According to the World Intellectual Property Organisation, “any confidential business information which provides an enterprise a competitive edge (emphasis added) may be considered a trade secret. This could include sales methods, distribution methods, consumer profiles, advertising strategies, lists of suppliers and clients, and manufacturing processes.”
We are all aware that a document, falling within the description in Schedule I of the Maharashtra Stamp Act,(the “Act”) and which is executed within the State of Maharashtra, is liable to be stamped at the rates stipulated in the said Schedule.
In the second week of September 2014, two different Appellate Benches of the Delhi High Court pronounced judgements in two pharmaceutical trademark cases.
In a recent decision the United States Supreme Court held that Aereo infringed the public performance right included in the copyright of broadcaster’s on-air programming by....
Freedom of speech and expression, subject to reasonable restrictions imposed by the State is a fundamental right guaranteed under Constitution of India...
Section 17 of the Indian Patents Act provides for postdating of patent applications....
In Tekla Corporation & Anr. vs. Survo Ghosh & Anr decided by the Delhi High Court recently, the Court was required to consider the Doctrine of Copyright Misuse (“the doctrine” ) as evolved in the US courts....
Many inventions, particularly those that relate to biological material include such material which is not available to the public...
Creating a successful brand in the marketplace requires a lot of work and is an extremely expensive exercise. But, once a brand is established the obvious question is ‘what next’? A common strategy adopted by large corporations is to introduce a ‘Flanker Brand’.
Jinchun Ji sought trademark registration for “雪佛龙” (“Chevron” in Chinese version) before the Chinese Trademark Office (TMO) in respect of goods falling in Class 12 viz. automobiles and motor cycles. Chevron Intellectual Property LLC (a subsidiary of Chevron Corporation) opposed the application on the grounds that the impugned mark was similar to its mark and which was otherwise registered in respect of the goods petroleum oil (crude oil or refined oil), industrial oil.
The principle of conditional grants to proprietary rights in any intellectual property is to promote public interest...
In Enterprise Holdings, Inc. v. Enterprise Auto Rentals, Justice Manmohan Singh of the High Court of Delhi delivered a judgment in favor of the plaintiff against an entity using the trade name Enterprise Auto Rentals and the trademarks ENTERPRISE and ENTERPRIZE.
Recently, the High Court of Delhi settled the issue of whether merely lodging an application for the registration of a trademark by the defendant gives the plaintiff jurisdiction to file and succeed in an action for trademark infringement. Analco (India) Pvt. Ltd. v. Navodya Exim Pvt. Ltd., CS (OS) No. 1764/2009 (Del. Jan. 23, 2014).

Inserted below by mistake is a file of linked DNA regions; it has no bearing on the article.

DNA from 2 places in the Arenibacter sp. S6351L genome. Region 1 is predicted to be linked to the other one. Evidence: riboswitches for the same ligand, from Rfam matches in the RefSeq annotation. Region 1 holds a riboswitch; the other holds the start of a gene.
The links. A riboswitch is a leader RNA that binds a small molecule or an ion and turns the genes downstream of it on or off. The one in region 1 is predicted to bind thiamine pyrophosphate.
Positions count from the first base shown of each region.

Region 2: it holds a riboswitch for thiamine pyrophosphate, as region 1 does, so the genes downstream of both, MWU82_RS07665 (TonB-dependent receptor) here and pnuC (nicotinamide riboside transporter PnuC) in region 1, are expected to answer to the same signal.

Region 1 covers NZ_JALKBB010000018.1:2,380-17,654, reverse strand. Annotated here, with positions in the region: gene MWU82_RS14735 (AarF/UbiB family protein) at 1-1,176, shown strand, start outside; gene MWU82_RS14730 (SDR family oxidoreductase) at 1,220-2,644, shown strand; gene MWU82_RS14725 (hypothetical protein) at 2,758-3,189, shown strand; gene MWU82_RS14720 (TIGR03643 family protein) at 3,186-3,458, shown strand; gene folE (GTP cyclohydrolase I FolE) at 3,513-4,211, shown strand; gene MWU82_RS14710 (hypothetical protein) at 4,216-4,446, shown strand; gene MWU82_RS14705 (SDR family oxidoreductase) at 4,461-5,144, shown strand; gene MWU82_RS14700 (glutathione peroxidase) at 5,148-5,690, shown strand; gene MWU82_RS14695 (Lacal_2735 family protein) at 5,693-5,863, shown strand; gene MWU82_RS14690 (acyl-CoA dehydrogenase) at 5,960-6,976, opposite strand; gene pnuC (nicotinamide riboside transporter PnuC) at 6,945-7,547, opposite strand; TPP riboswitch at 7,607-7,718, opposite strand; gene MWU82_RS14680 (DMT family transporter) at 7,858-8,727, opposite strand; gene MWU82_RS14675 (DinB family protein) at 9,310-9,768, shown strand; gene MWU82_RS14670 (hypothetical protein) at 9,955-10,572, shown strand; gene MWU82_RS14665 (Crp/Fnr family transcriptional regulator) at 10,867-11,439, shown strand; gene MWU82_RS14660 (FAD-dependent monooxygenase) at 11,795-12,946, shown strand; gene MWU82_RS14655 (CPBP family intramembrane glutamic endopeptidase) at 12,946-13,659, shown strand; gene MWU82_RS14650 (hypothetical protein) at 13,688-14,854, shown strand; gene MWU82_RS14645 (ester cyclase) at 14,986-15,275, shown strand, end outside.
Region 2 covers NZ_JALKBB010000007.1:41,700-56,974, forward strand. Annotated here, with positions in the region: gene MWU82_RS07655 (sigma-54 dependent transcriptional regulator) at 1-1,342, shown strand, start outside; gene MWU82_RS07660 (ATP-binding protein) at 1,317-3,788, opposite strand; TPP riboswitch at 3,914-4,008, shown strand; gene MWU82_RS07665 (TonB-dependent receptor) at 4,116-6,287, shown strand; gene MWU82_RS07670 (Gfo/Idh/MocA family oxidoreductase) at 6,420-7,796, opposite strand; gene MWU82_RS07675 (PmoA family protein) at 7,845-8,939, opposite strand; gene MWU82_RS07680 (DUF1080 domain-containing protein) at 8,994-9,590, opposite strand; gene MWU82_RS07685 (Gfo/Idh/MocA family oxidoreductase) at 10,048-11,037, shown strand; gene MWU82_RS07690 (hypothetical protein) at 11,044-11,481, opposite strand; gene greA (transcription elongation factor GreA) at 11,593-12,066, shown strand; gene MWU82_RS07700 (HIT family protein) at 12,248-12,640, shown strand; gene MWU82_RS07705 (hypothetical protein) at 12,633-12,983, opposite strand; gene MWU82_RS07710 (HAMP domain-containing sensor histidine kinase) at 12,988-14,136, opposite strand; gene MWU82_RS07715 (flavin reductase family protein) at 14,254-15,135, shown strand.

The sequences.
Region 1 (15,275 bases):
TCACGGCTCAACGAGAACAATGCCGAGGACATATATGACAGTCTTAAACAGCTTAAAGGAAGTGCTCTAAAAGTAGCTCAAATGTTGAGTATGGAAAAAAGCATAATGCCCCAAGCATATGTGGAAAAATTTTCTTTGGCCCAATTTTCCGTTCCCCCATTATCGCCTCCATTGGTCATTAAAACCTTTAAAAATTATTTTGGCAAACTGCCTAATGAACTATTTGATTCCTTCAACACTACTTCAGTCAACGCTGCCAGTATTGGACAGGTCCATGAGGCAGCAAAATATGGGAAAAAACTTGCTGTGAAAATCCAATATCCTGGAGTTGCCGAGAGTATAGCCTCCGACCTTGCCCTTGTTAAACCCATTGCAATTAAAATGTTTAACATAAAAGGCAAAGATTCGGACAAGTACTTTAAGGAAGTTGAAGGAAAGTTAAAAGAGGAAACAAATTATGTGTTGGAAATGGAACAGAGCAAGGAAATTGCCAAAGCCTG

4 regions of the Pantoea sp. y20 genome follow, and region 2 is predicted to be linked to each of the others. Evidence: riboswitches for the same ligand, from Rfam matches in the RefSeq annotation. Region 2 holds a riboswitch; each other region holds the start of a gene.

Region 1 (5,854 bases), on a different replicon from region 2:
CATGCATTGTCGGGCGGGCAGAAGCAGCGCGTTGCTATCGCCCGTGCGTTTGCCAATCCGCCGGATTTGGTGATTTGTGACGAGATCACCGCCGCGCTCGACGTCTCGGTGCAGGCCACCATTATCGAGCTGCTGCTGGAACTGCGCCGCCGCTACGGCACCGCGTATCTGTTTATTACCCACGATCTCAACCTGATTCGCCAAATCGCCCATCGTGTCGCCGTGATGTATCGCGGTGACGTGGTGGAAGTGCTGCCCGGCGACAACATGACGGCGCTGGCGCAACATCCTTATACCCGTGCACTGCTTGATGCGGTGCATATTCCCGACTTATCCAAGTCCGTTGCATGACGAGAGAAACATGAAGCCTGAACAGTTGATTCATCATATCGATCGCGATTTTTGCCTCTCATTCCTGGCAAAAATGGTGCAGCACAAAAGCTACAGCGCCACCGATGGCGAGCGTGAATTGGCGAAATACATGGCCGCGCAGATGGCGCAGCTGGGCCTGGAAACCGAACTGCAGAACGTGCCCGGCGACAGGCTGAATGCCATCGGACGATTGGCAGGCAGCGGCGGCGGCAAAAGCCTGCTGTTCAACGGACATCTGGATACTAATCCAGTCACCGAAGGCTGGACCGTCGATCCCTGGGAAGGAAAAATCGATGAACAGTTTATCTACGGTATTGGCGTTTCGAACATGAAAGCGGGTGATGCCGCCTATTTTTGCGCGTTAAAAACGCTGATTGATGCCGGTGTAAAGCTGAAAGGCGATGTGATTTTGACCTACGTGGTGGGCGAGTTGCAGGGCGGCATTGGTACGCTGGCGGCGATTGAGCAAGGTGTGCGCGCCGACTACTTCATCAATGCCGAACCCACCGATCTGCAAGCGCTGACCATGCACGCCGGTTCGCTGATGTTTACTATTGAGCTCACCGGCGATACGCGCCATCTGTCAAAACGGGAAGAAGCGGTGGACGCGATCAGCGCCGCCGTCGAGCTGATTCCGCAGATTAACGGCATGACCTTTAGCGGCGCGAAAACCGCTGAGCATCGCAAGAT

Design litigation is on the rise in India. Steelbird Hi-Tech India Ltd. (SBHT), a manufacturer of helmets, registered a design...
Last December, the divisional bench of the Delhi High Court rendered a decision...
R. K. Dewan & Co (RKD) represents ‘KamaSutra’, India’s second largest...
On 28th February, 2014, the Indian Patent Office published and implemented a new set of rules which came into effect immediately. Under these rules, a new Applicant Entity referred to as a “Small Entity” has been created. There are now therefore three different Applicants and different sets of fees will apply to each of these Applicants.
Biotechnology may be defined as the combined use of science and technology to exploit biological processes. Biotechnology contributes to advancement in the life sciences and offers tremendous scope for improving human health and furthering a nation’s economic development.Many biotechnology inventions involve sequencing genes, systems to selectively express...
In continuing R K Dewan & Co.’s tirade against the usurpation of reputed Indian brands in China by local infringing companies, our client HEM Corporation (HEM), a reputed Indian incense stick manufacturing company, successfully challenged a Chinese trademark registration obtained by a local company, Chengdu Heaven Art Commerce & Trade Co. Ltd (Chengdu Heaven Art) at the China Trademark Review and Adjudication Board (TRAB).
The inventor is the principal actor in the patent prosecution drama. Section 7 of the Indian Patents Act prescribes that where the application is made by virtue of an assignment of the right to apply for a patent for an invention....
In the case of Dabur India Ltd vs. Real Drinks Pvt. Ltd, the High Court of Delhi was required to decide on the issues of passing-off, infringement, jurisdiction and maintainability of a suit where the Plaintiff and the Defendant were both registered proprietors of trademarks containing the word “REAL”...
Granting a major victory and relief at the same time to our client, the Indian tools manufacturing company, TAPARIA TOOLS LIMITED, the China Trademark Review and Adjudication Board (TRAB) in a recent decision reversed the China Trademark Office’s decision in an opposition case filed by TAPARIA against a local Chinese Company QINGDAO XINLIAN TOOLS CO. LTD....
Introduced in 1990, the World Wide Web has experienced enormous growth and popularity. In spite of several other useful features, connectivity to Web pages with the click of a button remains the most prominent feature offered by the Web. This connectivity between Web pages can be achieved by linking and framing.
The Registrar of Trademarks published on 29th November 2013 an exhaustive alphabetical list of goods and services..
Once seen only on sailors and convicts, tattoos have found their way into mainstream society and are here to stay. There has been a considerable rise in the number of people who are seen sporting tattoos with themes that range from devotion to a particular rock band to the memory of a deceased loved one.